The Story of Robert

A life of survival and creativity


I had seen the beautiful painting in the Board Room of Shelter House many times. It’s hard to miss, as it illustrates so beautifully the nature of home. And then I found, rolled up and tucked away another canvas by the same artist. This one features an eagle protecting its two chicks in the nest. Yellow, orange and black, the painting reminded me so much of the protectiveness a parent feels towards his or her young. I had it stretched, and it hangs in my office for all visitors to see. Both paintings are by Robert Moskotaywenene, also known as Mosquito to his friends, who sometimes stays with Shelter House.

When I finally met the artist, I was impressed by his gentle spirit and obvious kindness. We asked him to help infuse more beauty into the Shelter House environment. Drawing on the Seven Grandfather teachings, Robert painted a large canvas that we hung in the lobby. Each teaching is depicted by an animal and has a story that illustrates the value. The values (wisdom, love, respect, bravery, honesty, truth and humility) are good reminders to all of us about how to live with integrity.

The dining room wall at Shelter House seemed like another logical spot to beautify. We asked Robert if he could do a series of murals to share the teachings with those who eat, volunteer and work at Shelter House. The results are nothing short of spectacular.

I sat down with Robert to talk a bit about his life, his work and his plans.

Robert comes from Bearskin Lake. Located in the territory of Treaty 9, Bearskin Lake is a remote community 425 kilometres north of Sioux Lookout and accessible only by air in the summer and winter roads. He has been back and forth from Bearskin since he was 25 years old. After his mother died in Thunder Bay, his dad returned to Bearskin Lake. Robert has been painting since 1995, although he used pencil and other mediums before that. He said that he first started by mimicking the style of Norval Morrisseau and other woodland artists, but eventually his own way emerged. “I guess that is the style that I was given to paint like this. I am more comfortable with my own style.” Robert often researches the animals he paints at the library to better understand their spirit and behaviour.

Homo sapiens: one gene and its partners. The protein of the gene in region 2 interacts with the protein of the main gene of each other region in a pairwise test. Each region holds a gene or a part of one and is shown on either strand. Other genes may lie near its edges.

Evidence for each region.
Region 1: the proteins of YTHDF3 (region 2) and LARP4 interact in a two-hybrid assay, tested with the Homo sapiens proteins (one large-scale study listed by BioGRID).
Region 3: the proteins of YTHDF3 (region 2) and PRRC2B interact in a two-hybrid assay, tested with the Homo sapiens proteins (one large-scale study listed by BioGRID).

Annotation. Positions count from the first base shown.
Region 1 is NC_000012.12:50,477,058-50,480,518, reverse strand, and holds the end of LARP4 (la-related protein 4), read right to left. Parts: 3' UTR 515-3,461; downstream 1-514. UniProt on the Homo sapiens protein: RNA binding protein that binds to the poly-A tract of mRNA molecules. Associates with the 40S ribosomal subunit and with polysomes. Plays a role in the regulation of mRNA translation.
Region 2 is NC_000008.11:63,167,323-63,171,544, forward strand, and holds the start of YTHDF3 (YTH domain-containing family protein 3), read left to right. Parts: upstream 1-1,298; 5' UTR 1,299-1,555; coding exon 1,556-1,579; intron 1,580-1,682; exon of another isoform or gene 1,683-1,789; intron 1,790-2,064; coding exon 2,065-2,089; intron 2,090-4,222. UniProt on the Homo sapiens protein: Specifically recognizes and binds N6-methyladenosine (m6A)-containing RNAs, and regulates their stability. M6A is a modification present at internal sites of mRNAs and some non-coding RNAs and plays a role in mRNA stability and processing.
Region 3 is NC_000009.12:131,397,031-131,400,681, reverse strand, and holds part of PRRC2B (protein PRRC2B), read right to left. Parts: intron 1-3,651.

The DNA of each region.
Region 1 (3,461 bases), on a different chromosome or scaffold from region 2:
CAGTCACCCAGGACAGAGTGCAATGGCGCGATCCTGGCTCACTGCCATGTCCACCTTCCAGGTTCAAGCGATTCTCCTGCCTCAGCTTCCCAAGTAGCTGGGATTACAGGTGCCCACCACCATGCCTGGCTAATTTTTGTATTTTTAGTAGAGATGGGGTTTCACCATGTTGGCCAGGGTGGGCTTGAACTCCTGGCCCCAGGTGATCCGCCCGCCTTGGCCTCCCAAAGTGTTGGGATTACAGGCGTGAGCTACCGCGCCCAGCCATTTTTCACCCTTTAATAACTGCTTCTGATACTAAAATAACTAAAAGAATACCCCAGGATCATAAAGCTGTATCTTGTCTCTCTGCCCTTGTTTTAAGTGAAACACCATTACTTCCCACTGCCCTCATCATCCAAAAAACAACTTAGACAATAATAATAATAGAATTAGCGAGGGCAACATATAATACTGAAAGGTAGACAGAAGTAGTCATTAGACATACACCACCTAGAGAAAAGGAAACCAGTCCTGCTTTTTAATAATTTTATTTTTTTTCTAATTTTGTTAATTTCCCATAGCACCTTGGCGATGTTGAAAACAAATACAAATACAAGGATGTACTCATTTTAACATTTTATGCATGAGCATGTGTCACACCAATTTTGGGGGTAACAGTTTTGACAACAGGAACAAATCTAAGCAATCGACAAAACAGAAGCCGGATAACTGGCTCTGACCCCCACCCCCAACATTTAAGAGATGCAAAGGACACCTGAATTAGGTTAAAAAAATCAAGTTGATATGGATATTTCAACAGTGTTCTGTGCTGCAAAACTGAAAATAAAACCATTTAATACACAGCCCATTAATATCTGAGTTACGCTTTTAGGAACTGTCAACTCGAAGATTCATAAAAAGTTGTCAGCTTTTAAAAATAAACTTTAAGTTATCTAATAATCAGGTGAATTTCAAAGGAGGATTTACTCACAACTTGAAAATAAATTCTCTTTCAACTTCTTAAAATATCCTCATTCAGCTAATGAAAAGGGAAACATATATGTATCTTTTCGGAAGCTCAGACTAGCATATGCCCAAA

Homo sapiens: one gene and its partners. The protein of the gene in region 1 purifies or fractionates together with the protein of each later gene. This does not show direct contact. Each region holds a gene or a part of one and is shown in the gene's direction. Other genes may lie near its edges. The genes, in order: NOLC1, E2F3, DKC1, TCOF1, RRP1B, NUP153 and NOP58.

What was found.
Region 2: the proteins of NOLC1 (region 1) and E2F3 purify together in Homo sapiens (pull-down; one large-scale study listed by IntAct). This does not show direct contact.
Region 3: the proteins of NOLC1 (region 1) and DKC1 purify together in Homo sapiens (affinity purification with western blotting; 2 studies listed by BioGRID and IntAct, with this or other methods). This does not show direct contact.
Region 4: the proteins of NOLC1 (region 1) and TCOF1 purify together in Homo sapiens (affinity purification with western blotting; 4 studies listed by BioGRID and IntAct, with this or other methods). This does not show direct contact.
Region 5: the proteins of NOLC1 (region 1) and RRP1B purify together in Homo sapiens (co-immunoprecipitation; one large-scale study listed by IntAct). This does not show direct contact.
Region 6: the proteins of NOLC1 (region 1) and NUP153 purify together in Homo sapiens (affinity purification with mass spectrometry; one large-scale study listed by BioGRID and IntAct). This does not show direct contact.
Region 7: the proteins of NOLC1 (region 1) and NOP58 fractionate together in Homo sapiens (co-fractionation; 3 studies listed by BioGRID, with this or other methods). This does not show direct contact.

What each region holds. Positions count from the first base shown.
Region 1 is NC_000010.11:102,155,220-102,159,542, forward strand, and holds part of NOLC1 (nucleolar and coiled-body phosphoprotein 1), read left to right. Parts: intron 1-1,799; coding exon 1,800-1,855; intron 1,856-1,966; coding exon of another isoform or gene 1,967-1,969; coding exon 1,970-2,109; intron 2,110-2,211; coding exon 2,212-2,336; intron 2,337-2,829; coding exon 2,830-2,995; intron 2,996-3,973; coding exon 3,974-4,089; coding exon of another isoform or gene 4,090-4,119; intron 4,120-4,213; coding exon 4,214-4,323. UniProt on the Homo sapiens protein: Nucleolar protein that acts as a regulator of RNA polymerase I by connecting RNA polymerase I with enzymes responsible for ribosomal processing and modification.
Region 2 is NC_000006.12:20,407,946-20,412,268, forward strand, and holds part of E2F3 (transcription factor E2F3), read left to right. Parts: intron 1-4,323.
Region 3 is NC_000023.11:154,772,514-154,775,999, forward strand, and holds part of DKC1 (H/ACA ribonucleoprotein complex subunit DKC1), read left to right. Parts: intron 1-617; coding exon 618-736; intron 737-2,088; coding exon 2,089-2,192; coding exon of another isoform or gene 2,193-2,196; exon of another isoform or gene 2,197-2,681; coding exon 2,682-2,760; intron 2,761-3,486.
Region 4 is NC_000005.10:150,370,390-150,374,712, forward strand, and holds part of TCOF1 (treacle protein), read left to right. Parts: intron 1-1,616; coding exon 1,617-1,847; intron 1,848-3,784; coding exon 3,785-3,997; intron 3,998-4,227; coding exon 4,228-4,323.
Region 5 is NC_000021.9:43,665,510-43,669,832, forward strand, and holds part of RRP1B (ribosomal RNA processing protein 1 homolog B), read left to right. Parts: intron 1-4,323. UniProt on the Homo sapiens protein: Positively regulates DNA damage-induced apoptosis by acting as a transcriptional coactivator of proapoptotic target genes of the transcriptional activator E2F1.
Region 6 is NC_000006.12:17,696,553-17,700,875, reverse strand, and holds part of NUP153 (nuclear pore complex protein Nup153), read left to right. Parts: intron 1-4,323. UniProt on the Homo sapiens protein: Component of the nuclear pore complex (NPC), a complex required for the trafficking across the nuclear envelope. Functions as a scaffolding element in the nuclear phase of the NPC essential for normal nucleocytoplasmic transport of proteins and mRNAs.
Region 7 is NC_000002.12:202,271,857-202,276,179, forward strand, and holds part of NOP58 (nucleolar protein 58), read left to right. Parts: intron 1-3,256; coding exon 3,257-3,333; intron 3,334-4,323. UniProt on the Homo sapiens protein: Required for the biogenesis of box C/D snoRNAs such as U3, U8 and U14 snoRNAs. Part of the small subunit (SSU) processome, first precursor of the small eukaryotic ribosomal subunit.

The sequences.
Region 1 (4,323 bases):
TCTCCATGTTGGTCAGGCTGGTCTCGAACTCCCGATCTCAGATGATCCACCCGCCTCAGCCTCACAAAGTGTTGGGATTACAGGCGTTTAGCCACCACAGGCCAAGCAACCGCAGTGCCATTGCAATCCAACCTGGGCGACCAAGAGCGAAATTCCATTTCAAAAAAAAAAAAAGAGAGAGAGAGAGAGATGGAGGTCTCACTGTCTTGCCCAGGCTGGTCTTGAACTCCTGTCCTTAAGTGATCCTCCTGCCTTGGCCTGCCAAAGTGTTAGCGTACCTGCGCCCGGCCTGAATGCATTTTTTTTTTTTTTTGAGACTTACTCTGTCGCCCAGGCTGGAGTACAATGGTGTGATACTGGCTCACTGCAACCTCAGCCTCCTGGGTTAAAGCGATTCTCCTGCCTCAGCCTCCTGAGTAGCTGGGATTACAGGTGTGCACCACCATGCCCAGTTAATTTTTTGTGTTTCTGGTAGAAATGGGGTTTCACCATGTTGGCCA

Robert has struggled with homelessness for some time. Although he would like his own place in Thunder Bay, he doesn’t generate enough monthly income to for rental market rates. He lives with disabilities that increase the already significant barriers to housing. He talked about how hard it is to save and budget money, even when he earns extra through painting. Many family members are also in poverty and he shares what he earns with them. And living in Bearskin Lake is not possible, as he doesn’t have the support he needs to stay in that community.

Robert is open about his struggle with alcohol addiction. He shared a story about how he nearly died one winter through exposure to the elements. His heart stopped six times and he says he is amazed to be alive, as is the police officer that found him in the cold, with blood barely flowing.

Shelter House thanks Robert for sharing his talent with all of us. Your artwork lifts us all up and reminds us of the values that lead to a good life.

 Visit our facebook page to see more paintings done by Robert in Shelter House.